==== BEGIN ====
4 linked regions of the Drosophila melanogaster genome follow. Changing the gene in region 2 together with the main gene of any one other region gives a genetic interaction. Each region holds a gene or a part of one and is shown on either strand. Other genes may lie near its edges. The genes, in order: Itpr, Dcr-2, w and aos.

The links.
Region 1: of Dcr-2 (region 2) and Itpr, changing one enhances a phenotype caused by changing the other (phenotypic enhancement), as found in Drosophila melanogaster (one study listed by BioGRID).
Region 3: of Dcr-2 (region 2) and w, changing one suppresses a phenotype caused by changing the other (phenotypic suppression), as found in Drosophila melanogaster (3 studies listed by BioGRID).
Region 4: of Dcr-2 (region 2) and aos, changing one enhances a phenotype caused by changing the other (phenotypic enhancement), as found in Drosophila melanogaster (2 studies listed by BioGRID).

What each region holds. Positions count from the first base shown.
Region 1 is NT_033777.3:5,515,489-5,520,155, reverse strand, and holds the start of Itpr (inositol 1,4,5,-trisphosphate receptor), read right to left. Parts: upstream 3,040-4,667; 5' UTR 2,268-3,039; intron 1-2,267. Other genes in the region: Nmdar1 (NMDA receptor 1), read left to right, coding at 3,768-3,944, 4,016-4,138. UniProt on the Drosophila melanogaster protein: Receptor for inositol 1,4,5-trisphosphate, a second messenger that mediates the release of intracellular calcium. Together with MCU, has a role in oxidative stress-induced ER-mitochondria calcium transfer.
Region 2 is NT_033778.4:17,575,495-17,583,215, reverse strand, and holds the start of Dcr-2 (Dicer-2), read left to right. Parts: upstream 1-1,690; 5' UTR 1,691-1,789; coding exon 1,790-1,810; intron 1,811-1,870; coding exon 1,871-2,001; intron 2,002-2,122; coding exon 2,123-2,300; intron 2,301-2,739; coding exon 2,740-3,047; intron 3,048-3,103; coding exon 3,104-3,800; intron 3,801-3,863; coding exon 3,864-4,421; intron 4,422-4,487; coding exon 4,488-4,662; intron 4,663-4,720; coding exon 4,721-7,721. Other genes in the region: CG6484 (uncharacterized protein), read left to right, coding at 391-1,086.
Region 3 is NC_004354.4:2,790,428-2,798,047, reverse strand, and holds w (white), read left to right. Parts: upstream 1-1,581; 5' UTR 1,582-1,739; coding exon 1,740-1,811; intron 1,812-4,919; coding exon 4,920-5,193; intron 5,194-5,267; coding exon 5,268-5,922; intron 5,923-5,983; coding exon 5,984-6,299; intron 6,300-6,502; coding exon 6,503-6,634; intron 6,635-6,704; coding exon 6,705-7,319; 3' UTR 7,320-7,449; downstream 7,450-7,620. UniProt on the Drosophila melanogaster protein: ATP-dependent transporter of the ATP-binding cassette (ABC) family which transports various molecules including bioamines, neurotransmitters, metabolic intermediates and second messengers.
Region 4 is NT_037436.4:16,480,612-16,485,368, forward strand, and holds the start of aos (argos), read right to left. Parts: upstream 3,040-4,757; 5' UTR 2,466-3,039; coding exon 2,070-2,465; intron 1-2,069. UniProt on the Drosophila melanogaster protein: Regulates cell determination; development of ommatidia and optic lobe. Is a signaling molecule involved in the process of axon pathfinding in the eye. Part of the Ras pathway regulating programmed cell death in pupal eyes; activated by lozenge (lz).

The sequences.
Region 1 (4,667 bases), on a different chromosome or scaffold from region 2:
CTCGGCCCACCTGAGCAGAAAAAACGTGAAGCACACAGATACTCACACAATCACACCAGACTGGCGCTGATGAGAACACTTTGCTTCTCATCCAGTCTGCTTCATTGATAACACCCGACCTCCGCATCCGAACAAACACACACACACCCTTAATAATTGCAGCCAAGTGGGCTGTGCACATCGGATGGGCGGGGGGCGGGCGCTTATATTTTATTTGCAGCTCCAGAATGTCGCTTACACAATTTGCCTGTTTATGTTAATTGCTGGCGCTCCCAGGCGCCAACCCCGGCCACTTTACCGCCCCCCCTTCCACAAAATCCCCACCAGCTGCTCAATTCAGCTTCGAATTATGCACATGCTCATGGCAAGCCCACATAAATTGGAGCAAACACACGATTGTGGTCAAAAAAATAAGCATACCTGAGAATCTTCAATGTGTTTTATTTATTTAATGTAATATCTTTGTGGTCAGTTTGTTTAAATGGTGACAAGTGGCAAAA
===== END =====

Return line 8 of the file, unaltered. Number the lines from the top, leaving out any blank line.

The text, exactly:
Region 2 is NT_033778.4:17,575,495-17,583,215, reverse strand, and holds the start of Dcr-2 (Dicer-2), read left to right. Parts: upstream 1-1,690; 5' UTR 1,691-1,789; coding exon 1,790-1,810; intron 1,811-1,870; coding exon 1,871-2,001; intron 2,002-2,122; coding exon 2,123-2,300; intron 2,301-2,739; coding exon 2,740-3,047; intron 3,048-3,103; coding exon 3,104-3,800; intron 3,801-3,863; coding exon 3,864-4,421; intron 4,422-4,487; coding exon 4,488-4,662; intron 4,663-4,720; coding exon 4,721-7,721. Other genes in the region: CG6484 (uncharacterized protein), read left to right, coding at 391-1,086.